Family Law Group Tampa, FL
Does the court favor mothers for child custody? At one point, the answer was decidedly and unabashedly yes. Today, it is a little more complicated. In the past, mothers and fathers were expected to enact very strict gender roles. The mother was supposed to be the caretaker and nurturer, while the father was supposed to be the provider. Therefore, the only custody arrangement that seemed to make sense was for the mother to have sole custody, unless she was grossly unfit, and for the father to pay child support and have visitation.
With most mothers working outside the home and more fathers assuming primary caregiving responsibilities, the gender lines have blurred somewhat and expectations have changed. Officially, courts are supposed to make custody decisions based on the children’s best interests. Unfortunately, old prejudices die hard, and some judges may still make custody decisions based on outdated gender norms.
Best Interest of the Child
Theoretically, the child’s interests are supposed to be the guiding principle in all custody decisions. Decades of research overwhelmingly demonstrate that shared custody between mothers and fathers, with children spending nearly equal amounts of time with each, is almost always in the child’s interests. While some courts have acknowledged this as well, few state legislatures have enacted legislation creating a rebuttable assumption to that effect.
Tender Age Fallacy
Even among psychologists who recognize the benefits of shared parenting for children, there is a lingering belief that mothers should have primary care of very young children. These professionals believe that overnights at the father’s house are out of the question if the wellbeing of infants and toddlers is to be maintained. With no scientific evidence to support it, it is unclear where this belief comes from. What research does show is that fathers who spend more time with their young children, day and night, become more sensitive to their needs and more efficient at meeting them.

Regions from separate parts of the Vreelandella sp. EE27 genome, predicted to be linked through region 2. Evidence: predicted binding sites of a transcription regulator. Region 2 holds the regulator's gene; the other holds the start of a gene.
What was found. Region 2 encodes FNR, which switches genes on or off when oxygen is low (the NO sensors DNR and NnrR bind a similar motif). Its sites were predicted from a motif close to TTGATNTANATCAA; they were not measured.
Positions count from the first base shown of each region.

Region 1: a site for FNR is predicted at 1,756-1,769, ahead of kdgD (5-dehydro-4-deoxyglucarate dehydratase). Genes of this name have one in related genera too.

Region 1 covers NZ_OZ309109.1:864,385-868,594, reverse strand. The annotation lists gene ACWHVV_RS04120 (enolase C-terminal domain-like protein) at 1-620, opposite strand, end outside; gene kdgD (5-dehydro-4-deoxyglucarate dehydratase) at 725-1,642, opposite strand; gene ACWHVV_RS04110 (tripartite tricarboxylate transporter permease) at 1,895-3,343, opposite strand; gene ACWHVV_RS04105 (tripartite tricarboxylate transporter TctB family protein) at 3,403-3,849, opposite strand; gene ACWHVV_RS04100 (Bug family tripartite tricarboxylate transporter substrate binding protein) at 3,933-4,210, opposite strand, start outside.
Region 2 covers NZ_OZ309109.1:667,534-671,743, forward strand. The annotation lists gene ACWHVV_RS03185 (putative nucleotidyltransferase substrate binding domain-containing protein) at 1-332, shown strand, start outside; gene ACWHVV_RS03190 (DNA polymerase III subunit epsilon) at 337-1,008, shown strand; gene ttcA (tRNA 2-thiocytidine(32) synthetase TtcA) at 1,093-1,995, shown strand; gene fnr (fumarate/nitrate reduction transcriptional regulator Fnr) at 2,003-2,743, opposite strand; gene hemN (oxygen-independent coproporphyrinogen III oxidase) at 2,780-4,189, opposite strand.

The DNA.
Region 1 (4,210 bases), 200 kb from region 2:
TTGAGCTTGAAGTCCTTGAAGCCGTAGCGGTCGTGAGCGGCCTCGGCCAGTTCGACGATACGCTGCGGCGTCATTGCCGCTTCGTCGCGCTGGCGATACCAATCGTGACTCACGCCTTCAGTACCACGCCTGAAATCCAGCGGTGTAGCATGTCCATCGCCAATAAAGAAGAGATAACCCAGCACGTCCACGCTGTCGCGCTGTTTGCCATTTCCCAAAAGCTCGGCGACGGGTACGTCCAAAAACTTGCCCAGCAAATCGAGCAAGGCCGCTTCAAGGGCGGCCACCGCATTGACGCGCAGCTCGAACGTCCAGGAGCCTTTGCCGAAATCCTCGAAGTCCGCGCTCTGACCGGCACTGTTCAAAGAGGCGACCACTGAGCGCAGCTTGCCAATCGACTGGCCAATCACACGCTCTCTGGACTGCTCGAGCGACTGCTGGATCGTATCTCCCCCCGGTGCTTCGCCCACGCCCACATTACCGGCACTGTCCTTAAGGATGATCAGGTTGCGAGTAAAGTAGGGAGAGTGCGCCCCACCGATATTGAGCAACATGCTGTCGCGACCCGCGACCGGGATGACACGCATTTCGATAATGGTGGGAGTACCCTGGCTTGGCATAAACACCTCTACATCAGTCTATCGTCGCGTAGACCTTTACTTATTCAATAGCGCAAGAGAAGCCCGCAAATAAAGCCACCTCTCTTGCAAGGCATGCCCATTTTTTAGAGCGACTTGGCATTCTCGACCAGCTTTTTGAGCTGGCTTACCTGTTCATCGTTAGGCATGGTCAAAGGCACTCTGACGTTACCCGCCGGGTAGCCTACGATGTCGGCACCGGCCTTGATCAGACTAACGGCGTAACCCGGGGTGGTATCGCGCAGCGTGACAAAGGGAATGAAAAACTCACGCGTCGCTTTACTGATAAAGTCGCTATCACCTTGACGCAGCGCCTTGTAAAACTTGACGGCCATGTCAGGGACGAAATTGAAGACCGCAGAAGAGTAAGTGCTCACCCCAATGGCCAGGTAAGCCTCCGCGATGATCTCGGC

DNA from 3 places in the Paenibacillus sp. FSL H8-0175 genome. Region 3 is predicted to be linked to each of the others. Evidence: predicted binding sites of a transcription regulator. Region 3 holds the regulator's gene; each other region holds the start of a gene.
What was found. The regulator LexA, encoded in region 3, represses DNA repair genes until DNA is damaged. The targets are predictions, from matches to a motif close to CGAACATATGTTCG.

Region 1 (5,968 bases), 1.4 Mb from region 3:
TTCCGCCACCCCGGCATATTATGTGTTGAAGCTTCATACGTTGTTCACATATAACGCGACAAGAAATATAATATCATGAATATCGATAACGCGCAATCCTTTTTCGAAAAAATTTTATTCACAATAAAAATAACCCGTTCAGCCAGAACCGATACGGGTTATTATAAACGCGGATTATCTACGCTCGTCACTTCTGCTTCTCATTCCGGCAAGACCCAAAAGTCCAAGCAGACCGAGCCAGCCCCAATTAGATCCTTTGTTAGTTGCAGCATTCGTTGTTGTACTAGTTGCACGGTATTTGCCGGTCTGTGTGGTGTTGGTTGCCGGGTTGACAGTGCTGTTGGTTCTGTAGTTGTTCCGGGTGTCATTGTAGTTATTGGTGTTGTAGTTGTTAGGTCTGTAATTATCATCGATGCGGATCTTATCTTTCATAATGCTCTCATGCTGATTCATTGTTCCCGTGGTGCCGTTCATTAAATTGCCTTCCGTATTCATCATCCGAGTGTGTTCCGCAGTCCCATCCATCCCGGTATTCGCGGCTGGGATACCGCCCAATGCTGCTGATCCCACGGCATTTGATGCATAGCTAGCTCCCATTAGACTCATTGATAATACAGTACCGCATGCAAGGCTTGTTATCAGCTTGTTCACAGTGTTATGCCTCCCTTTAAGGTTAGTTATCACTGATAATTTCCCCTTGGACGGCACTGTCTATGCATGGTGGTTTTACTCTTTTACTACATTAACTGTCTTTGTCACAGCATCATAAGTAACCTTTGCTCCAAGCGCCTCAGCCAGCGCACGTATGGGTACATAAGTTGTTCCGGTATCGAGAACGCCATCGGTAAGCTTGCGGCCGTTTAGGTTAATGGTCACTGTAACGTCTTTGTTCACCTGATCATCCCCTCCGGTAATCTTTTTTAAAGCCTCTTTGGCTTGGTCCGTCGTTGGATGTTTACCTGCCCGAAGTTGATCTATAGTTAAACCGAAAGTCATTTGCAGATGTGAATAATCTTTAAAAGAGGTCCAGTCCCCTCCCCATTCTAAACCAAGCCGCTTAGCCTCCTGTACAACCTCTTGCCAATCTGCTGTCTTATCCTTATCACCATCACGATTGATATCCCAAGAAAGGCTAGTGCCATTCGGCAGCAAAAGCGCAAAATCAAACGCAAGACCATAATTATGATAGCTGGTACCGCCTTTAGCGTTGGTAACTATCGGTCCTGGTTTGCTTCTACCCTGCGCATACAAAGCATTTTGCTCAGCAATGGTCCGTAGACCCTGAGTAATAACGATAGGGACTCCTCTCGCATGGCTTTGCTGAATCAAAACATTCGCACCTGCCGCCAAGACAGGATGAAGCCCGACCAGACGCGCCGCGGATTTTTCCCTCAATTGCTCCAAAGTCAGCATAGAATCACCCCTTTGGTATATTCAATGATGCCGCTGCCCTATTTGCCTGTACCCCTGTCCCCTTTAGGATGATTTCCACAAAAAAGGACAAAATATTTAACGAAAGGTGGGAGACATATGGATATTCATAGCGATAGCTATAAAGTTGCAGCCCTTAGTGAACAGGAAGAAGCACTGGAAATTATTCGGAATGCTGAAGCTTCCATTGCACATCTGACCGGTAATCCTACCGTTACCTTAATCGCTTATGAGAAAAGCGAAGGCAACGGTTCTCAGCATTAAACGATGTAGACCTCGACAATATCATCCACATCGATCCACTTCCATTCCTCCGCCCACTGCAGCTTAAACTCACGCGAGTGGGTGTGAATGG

Fathers are sharing more child-caring responsibilities than ever before. In dual-earner families, infants spend approximately 41% of their time engaging with their fathers, and more men are becoming stay-at-home dads. Unfortunately, the fact that a father was a primary caregiver prior to the divorce does not guarantee that he will get equal parenting time. Because of outdated notions of fathers as breadwinners and providers, a father who stays home to care for his children may be seen as a “deadbeat,” where a mother would not. Fathers who work full time may not get custody either because of a perception that they do not have enough time for the children.